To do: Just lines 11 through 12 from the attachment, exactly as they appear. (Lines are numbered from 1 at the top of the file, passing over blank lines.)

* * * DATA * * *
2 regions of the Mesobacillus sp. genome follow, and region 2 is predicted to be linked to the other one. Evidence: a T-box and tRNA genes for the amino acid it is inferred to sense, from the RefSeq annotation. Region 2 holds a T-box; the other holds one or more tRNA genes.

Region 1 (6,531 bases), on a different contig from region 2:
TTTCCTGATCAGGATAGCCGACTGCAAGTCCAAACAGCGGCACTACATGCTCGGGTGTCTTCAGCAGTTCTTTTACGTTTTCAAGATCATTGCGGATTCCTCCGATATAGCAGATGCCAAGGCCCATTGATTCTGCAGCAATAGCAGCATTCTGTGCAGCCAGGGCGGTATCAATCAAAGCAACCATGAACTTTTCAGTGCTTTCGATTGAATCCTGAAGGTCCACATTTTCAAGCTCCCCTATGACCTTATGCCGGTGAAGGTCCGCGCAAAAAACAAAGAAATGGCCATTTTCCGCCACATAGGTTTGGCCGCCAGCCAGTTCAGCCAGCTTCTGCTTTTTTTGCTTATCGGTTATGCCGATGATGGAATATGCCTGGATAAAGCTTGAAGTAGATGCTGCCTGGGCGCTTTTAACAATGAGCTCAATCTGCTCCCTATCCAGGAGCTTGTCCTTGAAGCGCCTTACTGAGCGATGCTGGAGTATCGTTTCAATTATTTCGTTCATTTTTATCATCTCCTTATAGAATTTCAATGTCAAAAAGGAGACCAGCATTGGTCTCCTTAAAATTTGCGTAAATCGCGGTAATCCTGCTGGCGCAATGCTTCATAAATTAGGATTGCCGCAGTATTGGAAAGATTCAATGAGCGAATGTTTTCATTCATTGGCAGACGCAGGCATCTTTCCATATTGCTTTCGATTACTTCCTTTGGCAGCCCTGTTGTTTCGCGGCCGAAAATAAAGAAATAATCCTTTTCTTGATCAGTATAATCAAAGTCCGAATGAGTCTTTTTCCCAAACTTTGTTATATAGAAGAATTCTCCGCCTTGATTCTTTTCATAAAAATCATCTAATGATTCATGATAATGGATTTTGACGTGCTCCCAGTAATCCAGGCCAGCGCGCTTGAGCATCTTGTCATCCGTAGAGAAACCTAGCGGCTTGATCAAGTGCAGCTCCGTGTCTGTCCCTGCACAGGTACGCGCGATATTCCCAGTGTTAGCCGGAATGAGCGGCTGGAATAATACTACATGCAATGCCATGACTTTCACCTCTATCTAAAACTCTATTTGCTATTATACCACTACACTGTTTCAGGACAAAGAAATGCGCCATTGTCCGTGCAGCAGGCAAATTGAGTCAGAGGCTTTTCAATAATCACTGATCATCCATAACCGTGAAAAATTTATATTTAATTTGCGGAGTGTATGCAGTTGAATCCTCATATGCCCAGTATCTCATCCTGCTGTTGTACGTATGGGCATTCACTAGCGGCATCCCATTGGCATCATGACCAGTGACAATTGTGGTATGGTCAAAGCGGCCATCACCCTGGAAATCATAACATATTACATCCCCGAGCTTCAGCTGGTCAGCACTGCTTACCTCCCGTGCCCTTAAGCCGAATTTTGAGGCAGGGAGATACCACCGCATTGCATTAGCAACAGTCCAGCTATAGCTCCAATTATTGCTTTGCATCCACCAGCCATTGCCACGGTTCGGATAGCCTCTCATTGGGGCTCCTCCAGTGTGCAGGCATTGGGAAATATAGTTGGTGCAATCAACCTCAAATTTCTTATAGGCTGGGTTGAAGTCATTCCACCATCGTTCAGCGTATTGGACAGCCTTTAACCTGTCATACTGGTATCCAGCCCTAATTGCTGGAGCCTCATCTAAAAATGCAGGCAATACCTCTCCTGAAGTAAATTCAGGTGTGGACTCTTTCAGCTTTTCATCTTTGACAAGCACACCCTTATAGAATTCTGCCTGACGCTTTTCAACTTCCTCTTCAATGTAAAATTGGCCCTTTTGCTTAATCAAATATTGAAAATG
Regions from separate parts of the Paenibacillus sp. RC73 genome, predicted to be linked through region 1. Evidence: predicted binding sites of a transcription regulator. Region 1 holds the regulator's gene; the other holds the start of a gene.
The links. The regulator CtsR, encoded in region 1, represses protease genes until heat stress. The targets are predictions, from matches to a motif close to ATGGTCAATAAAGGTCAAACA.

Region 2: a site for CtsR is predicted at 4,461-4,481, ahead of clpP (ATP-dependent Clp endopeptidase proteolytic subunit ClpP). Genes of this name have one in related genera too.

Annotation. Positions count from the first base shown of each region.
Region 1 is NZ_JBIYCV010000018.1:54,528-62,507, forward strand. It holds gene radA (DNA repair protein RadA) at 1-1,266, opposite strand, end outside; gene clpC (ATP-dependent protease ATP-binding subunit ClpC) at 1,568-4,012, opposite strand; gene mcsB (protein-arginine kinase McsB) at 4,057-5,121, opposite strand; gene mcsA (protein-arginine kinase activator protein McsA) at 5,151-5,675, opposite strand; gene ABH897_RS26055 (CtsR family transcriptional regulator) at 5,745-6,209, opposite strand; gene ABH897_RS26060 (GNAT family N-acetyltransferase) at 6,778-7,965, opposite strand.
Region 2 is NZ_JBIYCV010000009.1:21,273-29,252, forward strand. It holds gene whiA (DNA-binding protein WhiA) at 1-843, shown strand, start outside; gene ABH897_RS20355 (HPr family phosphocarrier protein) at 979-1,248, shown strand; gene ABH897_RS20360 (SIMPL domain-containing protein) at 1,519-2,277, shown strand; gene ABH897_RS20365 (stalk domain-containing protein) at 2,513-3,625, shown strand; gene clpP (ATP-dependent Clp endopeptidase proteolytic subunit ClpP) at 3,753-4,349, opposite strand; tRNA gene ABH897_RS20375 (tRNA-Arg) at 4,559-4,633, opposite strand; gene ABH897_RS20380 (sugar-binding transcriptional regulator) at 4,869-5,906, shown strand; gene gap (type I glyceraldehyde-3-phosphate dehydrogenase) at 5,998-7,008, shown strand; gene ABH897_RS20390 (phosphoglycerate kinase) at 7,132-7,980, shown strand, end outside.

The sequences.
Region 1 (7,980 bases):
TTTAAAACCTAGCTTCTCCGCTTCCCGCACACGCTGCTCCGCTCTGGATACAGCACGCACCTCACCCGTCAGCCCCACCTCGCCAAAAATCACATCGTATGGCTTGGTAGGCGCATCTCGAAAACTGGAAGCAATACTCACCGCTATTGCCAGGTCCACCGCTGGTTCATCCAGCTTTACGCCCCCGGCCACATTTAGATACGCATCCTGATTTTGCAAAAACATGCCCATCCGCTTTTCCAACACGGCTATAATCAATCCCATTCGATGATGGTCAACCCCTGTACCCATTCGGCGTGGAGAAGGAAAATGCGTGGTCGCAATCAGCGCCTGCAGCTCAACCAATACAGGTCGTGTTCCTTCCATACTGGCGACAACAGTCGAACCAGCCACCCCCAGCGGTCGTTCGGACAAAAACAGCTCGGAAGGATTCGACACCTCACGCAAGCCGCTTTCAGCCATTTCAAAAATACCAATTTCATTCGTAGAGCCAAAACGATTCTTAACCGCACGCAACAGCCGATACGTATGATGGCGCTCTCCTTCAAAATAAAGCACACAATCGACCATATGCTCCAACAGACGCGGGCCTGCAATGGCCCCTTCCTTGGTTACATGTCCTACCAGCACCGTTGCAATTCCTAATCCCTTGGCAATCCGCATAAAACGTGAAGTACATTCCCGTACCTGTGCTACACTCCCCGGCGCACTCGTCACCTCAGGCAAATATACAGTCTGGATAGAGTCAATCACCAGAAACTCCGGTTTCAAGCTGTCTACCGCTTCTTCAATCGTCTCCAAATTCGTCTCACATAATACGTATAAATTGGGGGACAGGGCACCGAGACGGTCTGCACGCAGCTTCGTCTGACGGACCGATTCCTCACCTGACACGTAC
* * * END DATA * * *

Region 1 (7,980 bases):
TTTAAAACCTAGCTTCTCCGCTTCCCGCACACGCTGCTCCGCTCTGGATACAGCACGCACCTCACCCGTCAGCCCCACCTCGCCAAAAATCACATCGTATGGCTTGGTAGGCGCATCTCGAAAACTGGAAGCAATACTCACCGCTATTGCCAGGTCCACCGCTGGTTCATCCAGCTTTACGCCCCCGGCCACATTTAGATACGCATCCTGATTTTGCAAAAACATGCCCATCCGCTTTTCCAACACGGCTATAATCAATCCCATTCGATGATGGTCAACCCCTGTACCCATTCGGCGTGGAGAAGGAAAATGCGTGGTCGCAATCAGCGCCTGCAGCTCAACCAATACAGGTCGTGTTCCTTCCATACTGGCGACAACAGTCGAACCAGCCACCCCCAGCGGTCGTTCGGACAAAAACAGCTCGGAAGGATTCGACACCTCACGCAAGCCGCTTTCAGCCATTTCAAAAATACCAATTTCATTCGTAGAGCCAAAACGATTCTTAACCGCACGCAACAGCCGATACGTATGATGGCGCTCTCCTTCAAAATAAAGCACACAATCGACCATATGCTCCAACAGACGCGGGCCTGCAATGGCCCCTTCCTTGGTTACATGTCCTACCAGCACCGTTGCAATTCCTAATCCCTTGGCAATCCGCATAAAACGTGAAGTACATTCCCGTACCTGTGCTACACTCCCCGGCGCACTCGTCACCTCAGGCAAATATACAGTCTGGATAGAGTCAATCACCAGAAACTCCGGTTTCAAGCTGTCTACCGCTTCTTCAATCGTCTCCAAATTCGTCTCACATAATACGTATAAATTGGGGGACAGGGCACCGAGACGGTCTGCACGCAGCTTCGTCTGACGGACCGATTCCTCACCTGACACGTAC